Autobiography of an experimental social psychologist,
This review is from: Not by Chance Alone: My Life as a Social Psychologist (Hardcover)
As a psychologist Elliot Aronson is perhaps best known for his work on "cognitive dissonance". This is the idea that, when actions and thoughts conflict -- ie are "dissonant" -- an uncomfortable situation is created that can often be most easily resolved by a change in opinion. Probably the best known example of this phenomenon is that of smokers willfully ignoring the side-effects of their habit. Another example was observed in the field by Aronson's teacher Leon Festinger in "When Prophecy Failed", when a UFO cult expected the end of the world, and had to invent a string of increasingly bizarre explanations for their failed prediction.
The great advantage of the experimental method is that it's the only way to isolate true causal factors. By holding all other factors constant in the lab you can remove competing explanations. The trouble with anacedotal evidence, as in Freud's theories or in Dale Carnegie's How To Win Friends And Influence People, is that there's no true causal evidence. Maybe A causes B. But maybe B causes A? And what if some third factor, C, causes both A and B?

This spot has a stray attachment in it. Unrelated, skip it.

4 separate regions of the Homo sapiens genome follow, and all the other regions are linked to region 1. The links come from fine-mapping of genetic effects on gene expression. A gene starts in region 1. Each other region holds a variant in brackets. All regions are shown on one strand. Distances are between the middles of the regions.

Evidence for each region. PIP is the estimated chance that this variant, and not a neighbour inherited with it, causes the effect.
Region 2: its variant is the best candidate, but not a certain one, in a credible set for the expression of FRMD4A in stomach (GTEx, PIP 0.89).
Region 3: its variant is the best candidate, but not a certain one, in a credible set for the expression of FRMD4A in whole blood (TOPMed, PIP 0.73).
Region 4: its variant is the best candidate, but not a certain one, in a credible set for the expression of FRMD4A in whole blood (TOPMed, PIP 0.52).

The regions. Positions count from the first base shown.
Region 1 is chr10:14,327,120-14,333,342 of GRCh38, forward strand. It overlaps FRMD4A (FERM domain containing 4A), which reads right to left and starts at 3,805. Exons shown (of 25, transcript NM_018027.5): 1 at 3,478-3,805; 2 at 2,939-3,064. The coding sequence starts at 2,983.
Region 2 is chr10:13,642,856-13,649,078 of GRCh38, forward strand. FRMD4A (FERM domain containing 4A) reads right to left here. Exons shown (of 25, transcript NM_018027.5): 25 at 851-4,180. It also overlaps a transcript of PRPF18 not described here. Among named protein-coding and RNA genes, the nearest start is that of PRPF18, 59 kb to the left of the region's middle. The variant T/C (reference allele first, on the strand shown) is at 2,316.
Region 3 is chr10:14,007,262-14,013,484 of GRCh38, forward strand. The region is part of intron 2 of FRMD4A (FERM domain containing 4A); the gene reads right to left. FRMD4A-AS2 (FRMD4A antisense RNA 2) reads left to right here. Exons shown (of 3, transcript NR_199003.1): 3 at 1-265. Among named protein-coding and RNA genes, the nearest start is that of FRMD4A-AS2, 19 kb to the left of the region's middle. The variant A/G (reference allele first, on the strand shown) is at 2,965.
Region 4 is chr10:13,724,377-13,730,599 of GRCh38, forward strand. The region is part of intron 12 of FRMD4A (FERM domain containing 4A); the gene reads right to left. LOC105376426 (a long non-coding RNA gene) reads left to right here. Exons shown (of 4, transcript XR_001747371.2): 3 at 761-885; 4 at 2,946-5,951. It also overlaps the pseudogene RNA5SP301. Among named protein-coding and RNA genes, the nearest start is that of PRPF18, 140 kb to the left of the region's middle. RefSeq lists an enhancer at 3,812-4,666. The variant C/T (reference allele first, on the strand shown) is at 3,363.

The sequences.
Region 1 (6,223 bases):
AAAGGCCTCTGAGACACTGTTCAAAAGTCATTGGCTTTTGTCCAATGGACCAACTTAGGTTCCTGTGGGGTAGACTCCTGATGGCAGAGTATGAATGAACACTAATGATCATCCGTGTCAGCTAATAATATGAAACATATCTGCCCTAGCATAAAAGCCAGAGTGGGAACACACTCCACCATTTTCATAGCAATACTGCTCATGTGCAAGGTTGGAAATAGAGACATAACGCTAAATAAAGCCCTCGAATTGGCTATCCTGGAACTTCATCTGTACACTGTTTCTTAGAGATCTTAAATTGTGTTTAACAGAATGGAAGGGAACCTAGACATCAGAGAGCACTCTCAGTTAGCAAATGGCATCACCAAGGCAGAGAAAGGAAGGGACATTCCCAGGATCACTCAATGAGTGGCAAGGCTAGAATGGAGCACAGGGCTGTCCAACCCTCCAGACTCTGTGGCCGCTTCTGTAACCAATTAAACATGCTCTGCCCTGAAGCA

Aronson explains a great experiment which showed a counterintuitive prediction of cognitive dissonance, one that runs counter to Dale Carnegie's idea that people will help you if they like you. The trick is to get someone to do something taxing for you first. This can create dissonance, as why would they do something that you asked if they don't like you? The easiest way to resolve the dissonance is for them to in fact start liking you more. In this example the causation runs in the opposite direction to what might intuitively seem plausible -- and this could only be found out via experimentation.
All this says nothing of the human element of Aronson's memoirs. Autobiographies are always interesting but I really enjoyed this one.